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Ever Talk About Something Then See Ads For It Online? Your Devices Are Listening.

JANUARY 3, 2018  —  By Corinne Sanders

You've probably experienced it at least once -- you talk with a friend, then start noticing ads on your phone that coincidentally include key words from that conversation. Well, it's probably not a coincidence.

Those little microphones on your phone? They aren't just used for making calls and giving commands to Siri. “Smartphones are small tracking devices,” Michelle De Mooy, Acting Director of the Center for Democracy and Technology’s Privacy & Data Project, told Digital Trends. “We may not think of them like that because they’re very personal devices — they travel with us, they sleep next to us. But they are in fact collectors of a vast amount of information including audio information.” Such information, including behaviors and interests, could potentially be sold to third parties.

When you download apps onto your phone, you'll see that some request microphone access. If granted, it enables the apps to listen to what you're doing, including picking up audio while they're running in the background. The New York Times reported just last week that certain gaming apps -- many of which are played by children -- can keep track of users' TV viewing habits and use that data to create targeted ads.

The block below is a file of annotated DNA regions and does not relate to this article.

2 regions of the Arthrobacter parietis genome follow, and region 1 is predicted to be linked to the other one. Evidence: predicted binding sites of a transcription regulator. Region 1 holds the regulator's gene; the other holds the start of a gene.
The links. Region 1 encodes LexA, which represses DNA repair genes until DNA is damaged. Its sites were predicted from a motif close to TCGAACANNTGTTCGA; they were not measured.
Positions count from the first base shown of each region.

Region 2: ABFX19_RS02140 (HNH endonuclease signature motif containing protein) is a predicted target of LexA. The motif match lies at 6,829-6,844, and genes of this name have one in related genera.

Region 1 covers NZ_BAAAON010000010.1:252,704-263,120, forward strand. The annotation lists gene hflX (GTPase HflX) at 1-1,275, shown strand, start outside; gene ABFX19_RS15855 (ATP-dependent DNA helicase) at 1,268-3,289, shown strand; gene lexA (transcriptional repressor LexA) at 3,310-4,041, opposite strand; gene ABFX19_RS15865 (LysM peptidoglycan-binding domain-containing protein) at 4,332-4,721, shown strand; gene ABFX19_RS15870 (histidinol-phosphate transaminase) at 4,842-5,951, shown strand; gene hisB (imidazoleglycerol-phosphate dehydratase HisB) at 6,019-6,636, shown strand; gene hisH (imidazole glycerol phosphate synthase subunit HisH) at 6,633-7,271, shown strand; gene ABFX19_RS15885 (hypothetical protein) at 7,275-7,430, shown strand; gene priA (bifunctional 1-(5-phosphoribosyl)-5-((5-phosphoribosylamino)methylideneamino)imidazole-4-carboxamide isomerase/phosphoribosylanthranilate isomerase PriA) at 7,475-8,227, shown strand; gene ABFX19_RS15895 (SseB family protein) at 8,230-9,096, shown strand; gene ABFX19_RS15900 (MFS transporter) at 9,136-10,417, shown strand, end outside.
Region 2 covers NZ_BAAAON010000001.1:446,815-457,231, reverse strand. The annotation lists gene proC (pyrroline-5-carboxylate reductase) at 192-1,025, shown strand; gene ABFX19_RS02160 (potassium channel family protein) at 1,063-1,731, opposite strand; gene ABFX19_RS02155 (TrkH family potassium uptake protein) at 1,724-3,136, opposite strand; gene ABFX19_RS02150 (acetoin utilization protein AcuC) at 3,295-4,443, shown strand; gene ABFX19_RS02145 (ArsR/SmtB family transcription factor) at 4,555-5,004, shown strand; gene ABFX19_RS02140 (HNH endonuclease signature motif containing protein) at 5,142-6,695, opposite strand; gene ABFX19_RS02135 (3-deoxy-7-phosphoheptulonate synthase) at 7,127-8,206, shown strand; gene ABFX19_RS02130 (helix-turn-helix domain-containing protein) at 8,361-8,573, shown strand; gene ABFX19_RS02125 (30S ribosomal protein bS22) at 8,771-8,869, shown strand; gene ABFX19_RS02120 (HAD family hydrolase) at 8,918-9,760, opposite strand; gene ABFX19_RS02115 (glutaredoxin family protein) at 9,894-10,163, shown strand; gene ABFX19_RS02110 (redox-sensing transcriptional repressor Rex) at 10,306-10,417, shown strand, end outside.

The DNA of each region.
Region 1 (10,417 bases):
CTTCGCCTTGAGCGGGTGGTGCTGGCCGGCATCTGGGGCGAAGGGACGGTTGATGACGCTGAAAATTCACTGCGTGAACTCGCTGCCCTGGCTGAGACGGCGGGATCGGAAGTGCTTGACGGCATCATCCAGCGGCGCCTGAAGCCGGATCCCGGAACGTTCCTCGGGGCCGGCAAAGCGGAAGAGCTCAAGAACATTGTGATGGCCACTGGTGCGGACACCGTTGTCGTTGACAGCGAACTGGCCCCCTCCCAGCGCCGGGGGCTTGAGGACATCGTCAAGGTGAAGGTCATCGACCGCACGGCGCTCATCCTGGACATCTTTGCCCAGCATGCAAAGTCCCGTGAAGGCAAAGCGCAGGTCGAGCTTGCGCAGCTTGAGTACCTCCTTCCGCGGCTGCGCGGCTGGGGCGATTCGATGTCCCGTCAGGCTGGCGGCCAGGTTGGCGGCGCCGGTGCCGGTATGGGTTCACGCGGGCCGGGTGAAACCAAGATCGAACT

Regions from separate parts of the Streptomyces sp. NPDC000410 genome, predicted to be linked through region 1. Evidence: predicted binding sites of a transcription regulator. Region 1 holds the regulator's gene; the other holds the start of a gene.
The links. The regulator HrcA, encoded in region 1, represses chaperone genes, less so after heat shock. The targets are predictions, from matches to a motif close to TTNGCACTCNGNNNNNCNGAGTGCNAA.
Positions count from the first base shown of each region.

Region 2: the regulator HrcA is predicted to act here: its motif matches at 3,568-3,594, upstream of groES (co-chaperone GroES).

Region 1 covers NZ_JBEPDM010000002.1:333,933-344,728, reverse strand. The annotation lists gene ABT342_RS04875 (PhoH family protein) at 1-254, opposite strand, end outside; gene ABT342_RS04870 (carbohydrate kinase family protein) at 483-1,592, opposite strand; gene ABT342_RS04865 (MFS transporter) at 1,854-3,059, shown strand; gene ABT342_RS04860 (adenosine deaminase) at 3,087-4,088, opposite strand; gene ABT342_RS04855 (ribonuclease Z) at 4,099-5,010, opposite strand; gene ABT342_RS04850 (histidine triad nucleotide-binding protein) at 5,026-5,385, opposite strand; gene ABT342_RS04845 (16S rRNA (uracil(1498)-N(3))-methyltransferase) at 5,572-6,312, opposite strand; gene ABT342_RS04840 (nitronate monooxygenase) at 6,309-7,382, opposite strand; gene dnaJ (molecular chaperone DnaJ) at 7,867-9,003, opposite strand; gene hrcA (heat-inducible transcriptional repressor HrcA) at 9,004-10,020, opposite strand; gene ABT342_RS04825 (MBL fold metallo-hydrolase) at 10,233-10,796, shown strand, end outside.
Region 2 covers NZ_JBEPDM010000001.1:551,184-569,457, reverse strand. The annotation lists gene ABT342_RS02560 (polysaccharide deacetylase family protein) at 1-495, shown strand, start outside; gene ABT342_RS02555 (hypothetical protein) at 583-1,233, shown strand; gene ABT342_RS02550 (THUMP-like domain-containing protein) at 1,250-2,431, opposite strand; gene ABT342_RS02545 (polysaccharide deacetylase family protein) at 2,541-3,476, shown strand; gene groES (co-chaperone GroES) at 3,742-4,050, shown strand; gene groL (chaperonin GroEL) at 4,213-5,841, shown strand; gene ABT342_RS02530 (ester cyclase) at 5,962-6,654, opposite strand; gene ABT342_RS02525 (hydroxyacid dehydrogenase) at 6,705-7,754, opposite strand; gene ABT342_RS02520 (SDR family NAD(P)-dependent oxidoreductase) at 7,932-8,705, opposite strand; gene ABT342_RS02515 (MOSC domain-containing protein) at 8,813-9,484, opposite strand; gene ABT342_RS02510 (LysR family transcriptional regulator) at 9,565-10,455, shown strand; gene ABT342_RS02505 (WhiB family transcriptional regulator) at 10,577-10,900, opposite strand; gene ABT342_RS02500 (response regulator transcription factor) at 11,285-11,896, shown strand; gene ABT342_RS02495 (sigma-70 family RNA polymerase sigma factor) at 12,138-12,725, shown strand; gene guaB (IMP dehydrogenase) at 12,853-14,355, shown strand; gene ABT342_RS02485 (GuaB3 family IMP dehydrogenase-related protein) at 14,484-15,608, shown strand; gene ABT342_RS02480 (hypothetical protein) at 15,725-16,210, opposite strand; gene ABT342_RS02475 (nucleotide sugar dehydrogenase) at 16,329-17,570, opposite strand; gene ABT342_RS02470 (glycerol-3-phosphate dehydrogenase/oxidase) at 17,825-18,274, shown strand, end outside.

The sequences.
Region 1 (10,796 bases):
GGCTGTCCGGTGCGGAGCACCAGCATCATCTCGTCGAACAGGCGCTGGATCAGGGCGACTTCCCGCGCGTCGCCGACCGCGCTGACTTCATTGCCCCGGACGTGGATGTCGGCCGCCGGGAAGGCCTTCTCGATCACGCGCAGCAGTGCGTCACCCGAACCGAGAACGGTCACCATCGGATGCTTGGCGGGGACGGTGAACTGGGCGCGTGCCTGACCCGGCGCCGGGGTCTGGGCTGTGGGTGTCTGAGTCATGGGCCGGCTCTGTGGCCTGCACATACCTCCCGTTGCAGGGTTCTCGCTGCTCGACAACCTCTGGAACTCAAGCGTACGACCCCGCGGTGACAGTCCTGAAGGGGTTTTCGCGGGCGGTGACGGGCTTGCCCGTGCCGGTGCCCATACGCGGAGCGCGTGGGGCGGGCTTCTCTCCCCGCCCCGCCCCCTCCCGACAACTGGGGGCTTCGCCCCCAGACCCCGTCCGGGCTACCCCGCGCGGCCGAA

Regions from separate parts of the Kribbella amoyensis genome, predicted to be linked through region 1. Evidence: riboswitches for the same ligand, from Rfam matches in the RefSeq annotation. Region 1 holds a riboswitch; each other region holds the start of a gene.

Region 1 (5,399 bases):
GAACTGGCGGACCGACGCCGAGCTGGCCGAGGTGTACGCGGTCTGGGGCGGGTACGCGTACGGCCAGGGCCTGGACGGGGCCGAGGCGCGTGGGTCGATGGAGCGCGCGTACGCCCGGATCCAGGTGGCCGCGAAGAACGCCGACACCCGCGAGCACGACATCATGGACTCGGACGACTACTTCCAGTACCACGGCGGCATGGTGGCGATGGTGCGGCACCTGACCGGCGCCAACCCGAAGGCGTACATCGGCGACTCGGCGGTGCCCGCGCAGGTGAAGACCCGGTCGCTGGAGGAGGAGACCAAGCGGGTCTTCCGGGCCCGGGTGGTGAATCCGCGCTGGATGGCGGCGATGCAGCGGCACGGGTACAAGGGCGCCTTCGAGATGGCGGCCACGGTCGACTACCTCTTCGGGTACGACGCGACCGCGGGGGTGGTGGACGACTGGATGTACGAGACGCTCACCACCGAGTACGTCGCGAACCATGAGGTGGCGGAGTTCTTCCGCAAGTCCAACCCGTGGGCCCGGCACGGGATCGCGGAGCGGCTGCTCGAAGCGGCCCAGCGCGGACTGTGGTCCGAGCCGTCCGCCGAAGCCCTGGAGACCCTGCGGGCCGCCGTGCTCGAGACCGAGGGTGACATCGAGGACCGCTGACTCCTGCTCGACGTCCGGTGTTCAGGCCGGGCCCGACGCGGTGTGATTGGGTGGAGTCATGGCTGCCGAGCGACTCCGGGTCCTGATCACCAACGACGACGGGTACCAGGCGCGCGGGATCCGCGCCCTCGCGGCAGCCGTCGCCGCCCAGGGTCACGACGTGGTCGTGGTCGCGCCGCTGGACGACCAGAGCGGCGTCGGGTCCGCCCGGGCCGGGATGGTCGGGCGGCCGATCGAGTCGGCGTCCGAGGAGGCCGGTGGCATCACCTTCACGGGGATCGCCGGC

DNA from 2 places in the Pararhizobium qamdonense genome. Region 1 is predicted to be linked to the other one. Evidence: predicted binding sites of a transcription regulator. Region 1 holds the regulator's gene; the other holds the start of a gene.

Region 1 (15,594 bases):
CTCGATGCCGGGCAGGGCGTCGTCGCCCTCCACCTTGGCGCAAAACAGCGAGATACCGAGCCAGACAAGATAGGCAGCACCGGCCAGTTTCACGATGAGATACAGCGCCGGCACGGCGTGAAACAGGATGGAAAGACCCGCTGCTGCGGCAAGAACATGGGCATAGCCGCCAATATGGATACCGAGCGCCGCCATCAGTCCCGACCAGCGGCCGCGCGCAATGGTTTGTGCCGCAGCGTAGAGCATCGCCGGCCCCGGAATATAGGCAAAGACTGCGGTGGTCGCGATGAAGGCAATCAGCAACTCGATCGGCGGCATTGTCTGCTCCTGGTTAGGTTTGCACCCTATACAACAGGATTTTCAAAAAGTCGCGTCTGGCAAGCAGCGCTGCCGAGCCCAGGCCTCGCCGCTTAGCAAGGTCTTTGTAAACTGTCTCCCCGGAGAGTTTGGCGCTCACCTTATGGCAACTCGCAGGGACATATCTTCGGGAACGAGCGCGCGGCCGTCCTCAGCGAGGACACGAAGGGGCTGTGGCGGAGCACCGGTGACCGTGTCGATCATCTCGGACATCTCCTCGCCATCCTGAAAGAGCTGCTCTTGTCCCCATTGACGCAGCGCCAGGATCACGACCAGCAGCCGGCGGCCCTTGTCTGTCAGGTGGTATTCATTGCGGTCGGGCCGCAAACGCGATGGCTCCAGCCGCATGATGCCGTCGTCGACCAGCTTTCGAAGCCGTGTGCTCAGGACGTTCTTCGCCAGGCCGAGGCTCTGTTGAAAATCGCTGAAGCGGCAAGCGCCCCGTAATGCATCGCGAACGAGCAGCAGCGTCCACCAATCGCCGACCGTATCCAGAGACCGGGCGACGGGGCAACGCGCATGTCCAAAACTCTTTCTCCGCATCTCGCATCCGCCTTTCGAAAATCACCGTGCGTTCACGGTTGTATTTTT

But smartphones aren't the only devices listening in. The Amazon Echo was created for this very purpose, with the assurance that it won't do anything with your voice until you say the "wake word," which for this device is "Alexa." However, researchers have found vulnerabilities that hackers can work around to obtain conversations occurring near the devices, an owner's Amazon credentials and other sensitive information.

Back in October, Android Police tech blogger and founder Artem Russakovskii discovered a disturbing hardware flaw in the Google Home Mini, another smart speaker. He said it was waking up thousands of times a day without the wake word "OK Google" and recording audio clips in his home, then sending them to Google without his knowledge. The problem stemmed from the touch pad, which Google has since permanently disabled via software update.

If you own a Google device, you can disable it from saving audio recordings on the activity controls page, where through the "manage activity" link, I personally found an audio clip recorded by my android phone of me watching "Dexter" on Netflix. I had no idea it was recorded until now. You can delete any activity by clicking on the three dots.

(via New York Times and CNN)

As for Amazon, you can click here and go to Your Devices > Amazon > Echo Dot (or other device) > Manage voice recordings to manage or delete them. You can find more information about how to stop your devices from listening to everything you say here.

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